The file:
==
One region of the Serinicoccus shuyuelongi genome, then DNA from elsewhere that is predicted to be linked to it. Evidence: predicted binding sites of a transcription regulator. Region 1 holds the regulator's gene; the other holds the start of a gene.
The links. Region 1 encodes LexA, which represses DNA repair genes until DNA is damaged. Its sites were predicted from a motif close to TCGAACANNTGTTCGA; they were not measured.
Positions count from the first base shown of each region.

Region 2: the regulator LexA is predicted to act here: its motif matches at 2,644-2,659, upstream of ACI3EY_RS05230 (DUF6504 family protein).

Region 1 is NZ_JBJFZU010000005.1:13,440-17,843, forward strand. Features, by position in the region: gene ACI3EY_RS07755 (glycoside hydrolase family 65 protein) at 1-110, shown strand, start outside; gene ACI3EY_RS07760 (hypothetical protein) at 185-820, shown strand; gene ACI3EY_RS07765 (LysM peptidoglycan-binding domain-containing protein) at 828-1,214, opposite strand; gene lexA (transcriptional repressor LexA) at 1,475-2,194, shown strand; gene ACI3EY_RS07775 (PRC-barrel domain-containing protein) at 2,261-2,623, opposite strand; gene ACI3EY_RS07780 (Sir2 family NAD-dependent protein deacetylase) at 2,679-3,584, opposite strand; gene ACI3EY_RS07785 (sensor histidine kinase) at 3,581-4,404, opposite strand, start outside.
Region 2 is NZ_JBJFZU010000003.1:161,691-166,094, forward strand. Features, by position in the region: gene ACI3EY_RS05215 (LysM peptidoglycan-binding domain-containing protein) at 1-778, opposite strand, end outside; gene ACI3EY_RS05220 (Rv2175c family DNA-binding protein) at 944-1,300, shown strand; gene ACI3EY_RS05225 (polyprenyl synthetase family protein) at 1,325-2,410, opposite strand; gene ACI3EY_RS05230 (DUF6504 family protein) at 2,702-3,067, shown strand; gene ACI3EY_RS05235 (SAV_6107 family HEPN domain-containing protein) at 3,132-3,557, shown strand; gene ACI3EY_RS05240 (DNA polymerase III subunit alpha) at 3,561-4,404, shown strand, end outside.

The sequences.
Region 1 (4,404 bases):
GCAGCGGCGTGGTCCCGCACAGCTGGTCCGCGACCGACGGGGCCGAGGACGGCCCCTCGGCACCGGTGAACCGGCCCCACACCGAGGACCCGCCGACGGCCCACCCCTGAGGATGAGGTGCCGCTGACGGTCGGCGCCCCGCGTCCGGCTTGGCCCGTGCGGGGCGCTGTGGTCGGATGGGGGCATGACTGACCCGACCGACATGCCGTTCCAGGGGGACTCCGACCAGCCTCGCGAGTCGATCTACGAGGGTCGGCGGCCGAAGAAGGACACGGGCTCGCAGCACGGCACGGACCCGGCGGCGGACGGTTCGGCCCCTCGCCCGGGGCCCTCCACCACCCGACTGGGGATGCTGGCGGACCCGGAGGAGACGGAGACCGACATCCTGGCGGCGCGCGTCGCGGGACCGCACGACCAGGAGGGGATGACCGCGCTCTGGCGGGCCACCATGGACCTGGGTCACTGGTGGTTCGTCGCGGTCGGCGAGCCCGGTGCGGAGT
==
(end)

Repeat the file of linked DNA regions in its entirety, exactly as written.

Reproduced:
One region of the Serinicoccus shuyuelongi genome, then DNA from elsewhere that is predicted to be linked to it. Evidence: predicted binding sites of a transcription regulator. Region 1 holds the regulator's gene; the other holds the start of a gene.
The links. Region 1 encodes LexA, which represses DNA repair genes until DNA is damaged. Its sites were predicted from a motif close to TCGAACANNTGTTCGA; they were not measured.
Positions count from the first base shown of each region.

Region 2: the regulator LexA is predicted to act here: its motif matches at 2,644-2,659, upstream of ACI3EY_RS05230 (DUF6504 family protein).

Region 1 is NZ_JBJFZU010000005.1:13,440-17,843, forward strand. Features, by position in the region: gene ACI3EY_RS07755 (glycoside hydrolase family 65 protein) at 1-110, shown strand, start outside; gene ACI3EY_RS07760 (hypothetical protein) at 185-820, shown strand; gene ACI3EY_RS07765 (LysM peptidoglycan-binding domain-containing protein) at 828-1,214, opposite strand; gene lexA (transcriptional repressor LexA) at 1,475-2,194, shown strand; gene ACI3EY_RS07775 (PRC-barrel domain-containing protein) at 2,261-2,623, opposite strand; gene ACI3EY_RS07780 (Sir2 family NAD-dependent protein deacetylase) at 2,679-3,584, opposite strand; gene ACI3EY_RS07785 (sensor histidine kinase) at 3,581-4,404, opposite strand, start outside.
Region 2 is NZ_JBJFZU010000003.1:161,691-166,094, forward strand. Features, by position in the region: gene ACI3EY_RS05215 (LysM peptidoglycan-binding domain-containing protein) at 1-778, opposite strand, end outside; gene ACI3EY_RS05220 (Rv2175c family DNA-binding protein) at 944-1,300, shown strand; gene ACI3EY_RS05225 (polyprenyl synthetase family protein) at 1,325-2,410, opposite strand; gene ACI3EY_RS05230 (DUF6504 family protein) at 2,702-3,067, shown strand; gene ACI3EY_RS05235 (SAV_6107 family HEPN domain-containing protein) at 3,132-3,557, shown strand; gene ACI3EY_RS05240 (DNA polymerase III subunit alpha) at 3,561-4,404, shown strand, end outside.

The sequences.
Region 1 (4,404 bases):
GCAGCGGCGTGGTCCCGCACAGCTGGTCCGCGACCGACGGGGCCGAGGACGGCCCCTCGGCACCGGTGAACCGGCCCCACACCGAGGACCCGCCGACGGCCCACCCCTGAGGATGAGGTGCCGCTGACGGTCGGCGCCCCGCGTCCGGCTTGGCCCGTGCGGGGCGCTGTGGTCGGATGGGGGCATGACTGACCCGACCGACATGCCGTTCCAGGGGGACTCCGACCAGCCTCGCGAGTCGATCTACGAGGGTCGGCGGCCGAAGAAGGACACGGGCTCGCAGCACGGCACGGACCCGGCGGCGGACGGTTCGGCCCCTCGCCCGGGGCCCTCCACCACCCGACTGGGGATGCTGGCGGACCCGGAGGAGACGGAGACCGACATCCTGGCGGCGCGCGTCGCGGGACCGCACGACCAGGAGGGGATGACCGCGCTCTGGCGGGCCACCATGGACCTGGGTCACTGGTGGTTCGTCGCGGTCGGCGAGCCCGGTGCGGAGT